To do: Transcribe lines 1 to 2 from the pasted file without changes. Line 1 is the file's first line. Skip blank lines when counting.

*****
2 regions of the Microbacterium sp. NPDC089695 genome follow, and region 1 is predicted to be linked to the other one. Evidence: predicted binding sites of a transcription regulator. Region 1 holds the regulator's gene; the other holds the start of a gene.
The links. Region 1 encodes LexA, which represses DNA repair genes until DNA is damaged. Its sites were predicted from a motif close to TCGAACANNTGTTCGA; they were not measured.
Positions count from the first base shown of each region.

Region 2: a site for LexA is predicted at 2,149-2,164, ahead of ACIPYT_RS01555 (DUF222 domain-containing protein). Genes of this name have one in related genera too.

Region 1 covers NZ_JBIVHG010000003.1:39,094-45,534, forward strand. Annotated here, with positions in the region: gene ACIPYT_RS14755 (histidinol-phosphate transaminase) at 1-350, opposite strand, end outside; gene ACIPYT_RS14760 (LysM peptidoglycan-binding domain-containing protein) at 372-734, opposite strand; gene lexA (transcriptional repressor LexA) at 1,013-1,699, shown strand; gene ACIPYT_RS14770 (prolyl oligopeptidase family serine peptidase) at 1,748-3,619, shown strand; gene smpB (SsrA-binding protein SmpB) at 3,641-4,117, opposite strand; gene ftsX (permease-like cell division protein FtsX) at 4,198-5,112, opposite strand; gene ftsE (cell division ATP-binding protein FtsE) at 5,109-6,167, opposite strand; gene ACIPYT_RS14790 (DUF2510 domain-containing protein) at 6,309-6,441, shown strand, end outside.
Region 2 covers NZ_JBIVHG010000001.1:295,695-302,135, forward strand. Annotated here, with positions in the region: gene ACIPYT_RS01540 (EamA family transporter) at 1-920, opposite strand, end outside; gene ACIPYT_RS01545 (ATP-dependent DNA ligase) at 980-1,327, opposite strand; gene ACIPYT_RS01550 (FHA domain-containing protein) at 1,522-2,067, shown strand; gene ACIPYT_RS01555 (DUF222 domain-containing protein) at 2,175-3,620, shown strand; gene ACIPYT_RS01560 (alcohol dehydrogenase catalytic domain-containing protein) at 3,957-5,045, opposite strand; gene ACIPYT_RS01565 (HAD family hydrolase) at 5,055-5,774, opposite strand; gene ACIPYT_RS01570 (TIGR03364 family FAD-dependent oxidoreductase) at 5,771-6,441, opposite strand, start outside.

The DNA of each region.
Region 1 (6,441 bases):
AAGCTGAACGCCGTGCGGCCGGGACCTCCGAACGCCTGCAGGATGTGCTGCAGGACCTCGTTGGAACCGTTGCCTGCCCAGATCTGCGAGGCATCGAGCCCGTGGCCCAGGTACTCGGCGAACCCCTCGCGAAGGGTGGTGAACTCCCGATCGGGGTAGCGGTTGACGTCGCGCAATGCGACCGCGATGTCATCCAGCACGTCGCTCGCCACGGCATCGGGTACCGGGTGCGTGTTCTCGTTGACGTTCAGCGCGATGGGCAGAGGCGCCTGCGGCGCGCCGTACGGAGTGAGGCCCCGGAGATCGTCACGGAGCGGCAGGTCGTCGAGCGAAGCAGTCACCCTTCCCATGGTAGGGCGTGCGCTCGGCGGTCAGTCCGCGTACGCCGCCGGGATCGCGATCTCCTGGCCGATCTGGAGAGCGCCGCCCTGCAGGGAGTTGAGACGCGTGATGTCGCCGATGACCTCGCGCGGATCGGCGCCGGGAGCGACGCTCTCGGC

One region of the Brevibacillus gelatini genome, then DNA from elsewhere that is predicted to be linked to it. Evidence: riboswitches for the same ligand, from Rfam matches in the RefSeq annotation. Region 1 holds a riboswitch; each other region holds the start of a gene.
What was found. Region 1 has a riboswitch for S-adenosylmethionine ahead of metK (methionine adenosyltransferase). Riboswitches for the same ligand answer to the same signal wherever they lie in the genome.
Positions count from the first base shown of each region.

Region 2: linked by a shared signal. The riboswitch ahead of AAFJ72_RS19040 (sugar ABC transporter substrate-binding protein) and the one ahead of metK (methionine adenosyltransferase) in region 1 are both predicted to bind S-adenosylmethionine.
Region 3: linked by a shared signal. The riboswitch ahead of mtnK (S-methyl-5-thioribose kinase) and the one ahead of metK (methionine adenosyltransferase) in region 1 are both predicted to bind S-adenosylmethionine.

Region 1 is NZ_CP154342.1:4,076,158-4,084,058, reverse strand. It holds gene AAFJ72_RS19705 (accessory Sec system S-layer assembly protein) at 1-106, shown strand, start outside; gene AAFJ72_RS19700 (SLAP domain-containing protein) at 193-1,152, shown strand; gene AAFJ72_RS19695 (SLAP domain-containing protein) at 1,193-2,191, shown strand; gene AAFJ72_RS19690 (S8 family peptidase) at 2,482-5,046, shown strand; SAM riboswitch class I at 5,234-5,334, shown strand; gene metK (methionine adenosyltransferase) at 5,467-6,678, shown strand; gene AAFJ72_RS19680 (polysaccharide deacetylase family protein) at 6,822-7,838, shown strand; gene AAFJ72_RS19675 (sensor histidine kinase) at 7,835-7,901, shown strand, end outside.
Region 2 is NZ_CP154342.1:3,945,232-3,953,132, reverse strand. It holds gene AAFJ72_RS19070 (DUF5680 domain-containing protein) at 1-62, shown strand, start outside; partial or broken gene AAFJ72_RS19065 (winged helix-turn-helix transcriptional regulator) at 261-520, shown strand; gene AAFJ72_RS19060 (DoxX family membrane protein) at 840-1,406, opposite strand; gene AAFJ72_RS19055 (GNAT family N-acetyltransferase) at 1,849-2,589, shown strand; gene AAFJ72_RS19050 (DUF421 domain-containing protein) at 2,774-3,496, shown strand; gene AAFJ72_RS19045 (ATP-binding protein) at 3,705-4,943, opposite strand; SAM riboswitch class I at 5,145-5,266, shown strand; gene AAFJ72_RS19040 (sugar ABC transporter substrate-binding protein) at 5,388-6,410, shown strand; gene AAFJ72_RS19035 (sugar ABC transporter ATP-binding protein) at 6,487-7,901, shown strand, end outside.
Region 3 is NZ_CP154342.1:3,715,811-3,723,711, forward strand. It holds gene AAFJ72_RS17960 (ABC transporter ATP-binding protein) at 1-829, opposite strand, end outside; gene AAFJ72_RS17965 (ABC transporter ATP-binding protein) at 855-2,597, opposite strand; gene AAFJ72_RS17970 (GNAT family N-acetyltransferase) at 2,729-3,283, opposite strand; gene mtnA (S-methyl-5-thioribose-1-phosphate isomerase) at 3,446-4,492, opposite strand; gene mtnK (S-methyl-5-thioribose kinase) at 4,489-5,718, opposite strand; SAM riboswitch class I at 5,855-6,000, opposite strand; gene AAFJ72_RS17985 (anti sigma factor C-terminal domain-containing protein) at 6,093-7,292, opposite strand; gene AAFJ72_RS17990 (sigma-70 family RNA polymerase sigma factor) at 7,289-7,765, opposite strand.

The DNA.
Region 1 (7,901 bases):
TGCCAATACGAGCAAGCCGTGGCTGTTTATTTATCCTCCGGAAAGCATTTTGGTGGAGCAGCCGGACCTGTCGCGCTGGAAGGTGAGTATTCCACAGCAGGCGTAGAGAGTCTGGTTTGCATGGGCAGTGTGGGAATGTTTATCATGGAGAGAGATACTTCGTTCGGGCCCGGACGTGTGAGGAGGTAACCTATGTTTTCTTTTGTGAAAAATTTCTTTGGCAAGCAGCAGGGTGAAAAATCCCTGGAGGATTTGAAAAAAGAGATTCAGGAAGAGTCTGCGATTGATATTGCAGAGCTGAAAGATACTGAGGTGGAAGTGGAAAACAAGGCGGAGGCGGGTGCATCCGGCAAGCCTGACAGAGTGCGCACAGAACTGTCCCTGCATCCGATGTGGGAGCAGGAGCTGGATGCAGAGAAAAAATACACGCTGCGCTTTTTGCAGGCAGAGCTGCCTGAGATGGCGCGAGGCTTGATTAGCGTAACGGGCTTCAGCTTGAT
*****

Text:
2 regions of the Microbacterium sp. NPDC089695 genome follow, and region 1 is predicted to be linked to the other one. Evidence: predicted binding sites of a transcription regulator. Region 1 holds the regulator's gene; the other holds the start of a gene.
The links. Region 1 encodes LexA, which represses DNA repair genes until DNA is damaged. Its sites were predicted from a motif close to TCGAACANNTGTTCGA; they were not measured.